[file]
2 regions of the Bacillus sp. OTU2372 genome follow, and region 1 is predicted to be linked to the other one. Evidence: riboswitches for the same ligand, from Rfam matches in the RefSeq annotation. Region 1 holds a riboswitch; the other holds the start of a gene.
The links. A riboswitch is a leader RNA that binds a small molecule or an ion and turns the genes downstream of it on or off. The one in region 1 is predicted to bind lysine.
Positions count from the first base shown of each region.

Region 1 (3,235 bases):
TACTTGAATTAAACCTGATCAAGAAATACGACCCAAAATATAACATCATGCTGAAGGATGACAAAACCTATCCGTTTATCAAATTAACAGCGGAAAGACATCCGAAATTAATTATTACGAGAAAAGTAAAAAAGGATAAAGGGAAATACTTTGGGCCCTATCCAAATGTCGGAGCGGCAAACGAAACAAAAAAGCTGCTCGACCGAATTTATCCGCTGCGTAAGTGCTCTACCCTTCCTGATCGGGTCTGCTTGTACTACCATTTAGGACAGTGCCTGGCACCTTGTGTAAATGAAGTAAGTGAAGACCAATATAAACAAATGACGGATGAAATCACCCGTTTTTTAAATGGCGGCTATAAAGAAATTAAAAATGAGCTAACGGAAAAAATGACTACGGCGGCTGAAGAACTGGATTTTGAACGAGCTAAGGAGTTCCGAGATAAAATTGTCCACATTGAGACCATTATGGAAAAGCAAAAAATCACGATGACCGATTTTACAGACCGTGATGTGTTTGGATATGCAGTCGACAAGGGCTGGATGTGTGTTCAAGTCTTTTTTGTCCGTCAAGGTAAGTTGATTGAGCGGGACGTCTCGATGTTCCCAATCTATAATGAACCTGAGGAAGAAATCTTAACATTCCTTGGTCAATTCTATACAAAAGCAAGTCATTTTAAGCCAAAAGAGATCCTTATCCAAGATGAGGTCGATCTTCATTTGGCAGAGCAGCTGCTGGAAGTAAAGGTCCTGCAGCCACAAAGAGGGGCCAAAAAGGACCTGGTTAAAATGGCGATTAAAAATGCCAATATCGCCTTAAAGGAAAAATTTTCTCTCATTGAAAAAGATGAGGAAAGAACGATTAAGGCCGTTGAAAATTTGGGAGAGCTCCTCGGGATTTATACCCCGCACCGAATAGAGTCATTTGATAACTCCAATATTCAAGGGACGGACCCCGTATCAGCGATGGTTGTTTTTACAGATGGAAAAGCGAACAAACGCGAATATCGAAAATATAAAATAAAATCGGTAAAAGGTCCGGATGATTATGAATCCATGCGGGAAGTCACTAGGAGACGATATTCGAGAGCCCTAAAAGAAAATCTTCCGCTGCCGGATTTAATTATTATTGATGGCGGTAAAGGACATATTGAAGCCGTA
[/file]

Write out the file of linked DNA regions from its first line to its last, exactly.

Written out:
2 regions of the Bacillus sp. OTU2372 genome follow, and region 1 is predicted to be linked to the other one. Evidence: riboswitches for the same ligand, from Rfam matches in the RefSeq annotation. Region 1 holds a riboswitch; the other holds the start of a gene.
The links. A riboswitch is a leader RNA that binds a small molecule or an ion and turns the genes downstream of it on or off. The one in region 1 is predicted to bind lysine.
Positions count from the first base shown of each region.

Region 1 (3,235 bases):
TACTTGAATTAAACCTGATCAAGAAATACGACCCAAAATATAACATCATGCTGAAGGATGACAAAACCTATCCGTTTATCAAATTAACAGCGGAAAGACATCCGAAATTAATTATTACGAGAAAAGTAAAAAAGGATAAAGGGAAATACTTTGGGCCCTATCCAAATGTCGGAGCGGCAAACGAAACAAAAAAGCTGCTCGACCGAATTTATCCGCTGCGTAAGTGCTCTACCCTTCCTGATCGGGTCTGCTTGTACTACCATTTAGGACAGTGCCTGGCACCTTGTGTAAATGAAGTAAGTGAAGACCAATATAAACAAATGACGGATGAAATCACCCGTTTTTTAAATGGCGGCTATAAAGAAATTAAAAATGAGCTAACGGAAAAAATGACTACGGCGGCTGAAGAACTGGATTTTGAACGAGCTAAGGAGTTCCGAGATAAAATTGTCCACATTGAGACCATTATGGAAAAGCAAAAAATCACGATGACCGATTTTACAGACCGTGATGTGTTTGGATATGCAGTCGACAAGGGCTGGATGTGTGTTCAAGTCTTTTTTGTCCGTCAAGGTAAGTTGATTGAGCGGGACGTCTCGATGTTCCCAATCTATAATGAACCTGAGGAAGAAATCTTAACATTCCTTGGTCAATTCTATACAAAAGCAAGTCATTTTAAGCCAAAAGAGATCCTTATCCAAGATGAGGTCGATCTTCATTTGGCAGAGCAGCTGCTGGAAGTAAAGGTCCTGCAGCCACAAAGAGGGGCCAAAAAGGACCTGGTTAAAATGGCGATTAAAAATGCCAATATCGCCTTAAAGGAAAAATTTTCTCTCATTGAAAAAGATGAGGAAAGAACGATTAAGGCCGTTGAAAATTTGGGAGAGCTCCTCGGGATTTATACCCCGCACCGAATAGAGTCATTTGATAACTCCAATATTCAAGGGACGGACCCCGTATCAGCGATGGTTGTTTTTACAGATGGAAAAGCGAACAAACGCGAATATCGAAAATATAAAATAAAATCGGTAAAAGGTCCGGATGATTATGAATCCATGCGGGAAGTCACTAGGAGACGATATTCGAGAGCCCTAAAAGAAAATCTTCCGCTGCCGGATTTAATTATTATTGATGGCGGTAAAGGACATATTGAAGCCGTA